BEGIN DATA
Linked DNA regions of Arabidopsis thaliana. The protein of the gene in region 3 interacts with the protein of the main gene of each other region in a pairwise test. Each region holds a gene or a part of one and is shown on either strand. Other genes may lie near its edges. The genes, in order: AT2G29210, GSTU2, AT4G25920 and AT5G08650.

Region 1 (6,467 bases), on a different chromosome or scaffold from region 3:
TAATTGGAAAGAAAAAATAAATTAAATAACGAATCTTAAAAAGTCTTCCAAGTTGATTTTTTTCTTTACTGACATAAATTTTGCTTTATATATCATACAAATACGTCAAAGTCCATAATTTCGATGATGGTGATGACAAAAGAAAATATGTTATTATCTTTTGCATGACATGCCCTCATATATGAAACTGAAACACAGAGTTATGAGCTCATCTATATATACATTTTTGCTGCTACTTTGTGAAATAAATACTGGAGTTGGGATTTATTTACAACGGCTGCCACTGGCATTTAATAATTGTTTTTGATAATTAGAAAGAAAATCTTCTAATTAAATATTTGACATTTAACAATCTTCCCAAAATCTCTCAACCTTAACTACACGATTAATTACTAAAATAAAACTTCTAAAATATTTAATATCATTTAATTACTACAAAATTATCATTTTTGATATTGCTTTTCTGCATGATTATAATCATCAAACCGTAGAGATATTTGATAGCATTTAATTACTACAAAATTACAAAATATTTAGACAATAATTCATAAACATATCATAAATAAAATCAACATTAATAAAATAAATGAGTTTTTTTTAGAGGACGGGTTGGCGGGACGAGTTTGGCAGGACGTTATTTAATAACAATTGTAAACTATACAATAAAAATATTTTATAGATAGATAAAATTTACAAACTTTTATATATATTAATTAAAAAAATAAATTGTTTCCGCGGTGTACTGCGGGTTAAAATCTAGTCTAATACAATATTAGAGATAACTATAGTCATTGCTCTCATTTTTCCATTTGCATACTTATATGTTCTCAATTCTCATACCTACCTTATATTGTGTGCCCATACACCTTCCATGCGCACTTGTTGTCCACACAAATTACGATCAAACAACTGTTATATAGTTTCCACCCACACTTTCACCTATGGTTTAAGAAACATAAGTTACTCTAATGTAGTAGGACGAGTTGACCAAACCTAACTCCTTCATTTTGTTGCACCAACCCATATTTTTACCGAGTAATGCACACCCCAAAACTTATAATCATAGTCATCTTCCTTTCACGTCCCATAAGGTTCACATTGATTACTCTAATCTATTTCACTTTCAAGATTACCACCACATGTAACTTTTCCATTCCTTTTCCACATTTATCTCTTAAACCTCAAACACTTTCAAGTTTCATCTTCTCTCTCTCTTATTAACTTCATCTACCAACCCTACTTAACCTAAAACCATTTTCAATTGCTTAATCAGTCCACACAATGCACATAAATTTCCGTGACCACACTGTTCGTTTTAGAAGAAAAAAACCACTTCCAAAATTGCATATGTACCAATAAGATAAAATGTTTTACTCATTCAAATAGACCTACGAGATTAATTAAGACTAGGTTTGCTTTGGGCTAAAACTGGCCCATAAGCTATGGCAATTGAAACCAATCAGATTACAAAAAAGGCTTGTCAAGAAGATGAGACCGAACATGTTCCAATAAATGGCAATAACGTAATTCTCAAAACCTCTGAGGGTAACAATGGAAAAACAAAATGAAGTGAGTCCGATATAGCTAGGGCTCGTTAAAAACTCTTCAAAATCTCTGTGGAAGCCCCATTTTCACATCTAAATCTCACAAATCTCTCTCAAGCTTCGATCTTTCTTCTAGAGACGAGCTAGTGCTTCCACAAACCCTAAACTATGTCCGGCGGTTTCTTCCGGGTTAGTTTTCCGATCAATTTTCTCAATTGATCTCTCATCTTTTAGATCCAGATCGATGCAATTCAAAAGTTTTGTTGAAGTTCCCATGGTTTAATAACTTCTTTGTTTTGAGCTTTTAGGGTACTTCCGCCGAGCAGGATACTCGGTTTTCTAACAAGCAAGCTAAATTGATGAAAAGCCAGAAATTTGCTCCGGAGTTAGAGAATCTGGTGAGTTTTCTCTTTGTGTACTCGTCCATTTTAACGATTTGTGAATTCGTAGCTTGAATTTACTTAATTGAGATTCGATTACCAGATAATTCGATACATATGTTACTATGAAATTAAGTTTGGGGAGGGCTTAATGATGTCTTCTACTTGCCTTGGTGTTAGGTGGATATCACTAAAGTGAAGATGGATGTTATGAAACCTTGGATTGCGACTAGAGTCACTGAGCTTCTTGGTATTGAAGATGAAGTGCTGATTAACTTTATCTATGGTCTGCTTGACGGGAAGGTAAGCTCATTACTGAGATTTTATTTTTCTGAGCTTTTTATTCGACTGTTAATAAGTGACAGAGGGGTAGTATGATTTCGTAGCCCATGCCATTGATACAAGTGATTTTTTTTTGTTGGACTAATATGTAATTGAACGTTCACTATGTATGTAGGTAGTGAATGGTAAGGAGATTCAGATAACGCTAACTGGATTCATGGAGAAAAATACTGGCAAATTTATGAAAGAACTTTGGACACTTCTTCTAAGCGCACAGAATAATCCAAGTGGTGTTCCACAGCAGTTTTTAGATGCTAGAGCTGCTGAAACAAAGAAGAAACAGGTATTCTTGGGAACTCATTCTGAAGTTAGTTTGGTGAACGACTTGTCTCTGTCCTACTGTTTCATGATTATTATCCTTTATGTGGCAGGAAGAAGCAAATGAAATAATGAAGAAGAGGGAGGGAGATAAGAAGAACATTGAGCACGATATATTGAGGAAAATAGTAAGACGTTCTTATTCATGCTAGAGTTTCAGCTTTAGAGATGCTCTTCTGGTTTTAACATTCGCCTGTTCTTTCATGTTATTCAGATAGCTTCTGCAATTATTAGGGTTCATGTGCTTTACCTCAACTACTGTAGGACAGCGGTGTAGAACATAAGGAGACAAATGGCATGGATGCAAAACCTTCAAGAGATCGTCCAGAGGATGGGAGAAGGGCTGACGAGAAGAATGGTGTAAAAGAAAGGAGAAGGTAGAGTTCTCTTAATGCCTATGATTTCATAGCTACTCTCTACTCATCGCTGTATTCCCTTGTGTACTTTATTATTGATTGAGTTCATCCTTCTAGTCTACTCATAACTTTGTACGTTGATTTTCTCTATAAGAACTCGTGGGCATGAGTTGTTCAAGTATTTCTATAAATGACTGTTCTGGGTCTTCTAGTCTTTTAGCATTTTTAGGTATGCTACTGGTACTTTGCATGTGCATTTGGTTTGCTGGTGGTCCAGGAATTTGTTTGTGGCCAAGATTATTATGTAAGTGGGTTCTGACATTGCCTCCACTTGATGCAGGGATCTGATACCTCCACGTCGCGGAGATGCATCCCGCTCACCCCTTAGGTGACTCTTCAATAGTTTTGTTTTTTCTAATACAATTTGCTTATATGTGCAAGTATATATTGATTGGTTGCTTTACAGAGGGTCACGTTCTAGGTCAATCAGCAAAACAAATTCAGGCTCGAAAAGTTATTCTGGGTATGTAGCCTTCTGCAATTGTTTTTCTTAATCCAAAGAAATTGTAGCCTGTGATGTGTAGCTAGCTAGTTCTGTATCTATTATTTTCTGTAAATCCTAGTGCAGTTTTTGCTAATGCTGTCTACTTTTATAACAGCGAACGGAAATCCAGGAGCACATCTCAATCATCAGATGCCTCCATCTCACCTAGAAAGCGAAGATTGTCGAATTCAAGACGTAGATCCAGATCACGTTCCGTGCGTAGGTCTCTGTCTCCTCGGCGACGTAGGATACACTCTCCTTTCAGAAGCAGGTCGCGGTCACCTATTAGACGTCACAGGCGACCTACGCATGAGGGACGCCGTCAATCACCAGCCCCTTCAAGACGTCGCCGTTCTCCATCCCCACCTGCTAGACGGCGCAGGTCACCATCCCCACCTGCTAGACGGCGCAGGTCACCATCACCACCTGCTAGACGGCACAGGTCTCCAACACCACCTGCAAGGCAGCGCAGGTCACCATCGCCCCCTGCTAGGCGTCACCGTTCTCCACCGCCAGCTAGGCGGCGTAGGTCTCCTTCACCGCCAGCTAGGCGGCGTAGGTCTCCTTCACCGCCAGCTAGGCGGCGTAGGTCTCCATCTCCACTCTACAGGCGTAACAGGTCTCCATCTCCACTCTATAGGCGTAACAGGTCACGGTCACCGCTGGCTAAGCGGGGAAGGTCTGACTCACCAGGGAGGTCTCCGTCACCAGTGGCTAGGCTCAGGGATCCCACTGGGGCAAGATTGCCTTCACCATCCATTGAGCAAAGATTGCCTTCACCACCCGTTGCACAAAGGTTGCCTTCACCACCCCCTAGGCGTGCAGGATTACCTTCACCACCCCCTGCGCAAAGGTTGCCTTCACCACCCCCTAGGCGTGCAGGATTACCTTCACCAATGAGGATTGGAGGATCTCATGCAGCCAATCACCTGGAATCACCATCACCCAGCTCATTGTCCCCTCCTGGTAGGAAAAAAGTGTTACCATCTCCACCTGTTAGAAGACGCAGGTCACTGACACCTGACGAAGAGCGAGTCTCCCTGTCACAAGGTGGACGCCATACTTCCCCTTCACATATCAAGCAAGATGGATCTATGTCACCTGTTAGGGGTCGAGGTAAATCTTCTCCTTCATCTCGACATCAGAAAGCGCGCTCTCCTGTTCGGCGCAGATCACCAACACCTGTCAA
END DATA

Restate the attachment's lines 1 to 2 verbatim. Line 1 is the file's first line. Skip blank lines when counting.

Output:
Linked DNA regions of Arabidopsis thaliana. The protein of the gene in region 3 interacts with the protein of the main gene of each other region in a pairwise test. Each region holds a gene or a part of one and is shown on either strand. Other genes may lie near its edges. The genes, in order: AT2G29210, GSTU2, AT4G25920 and AT5G08650.

Region 1 (6,467 bases), on a different chromosome or scaffold from region 3: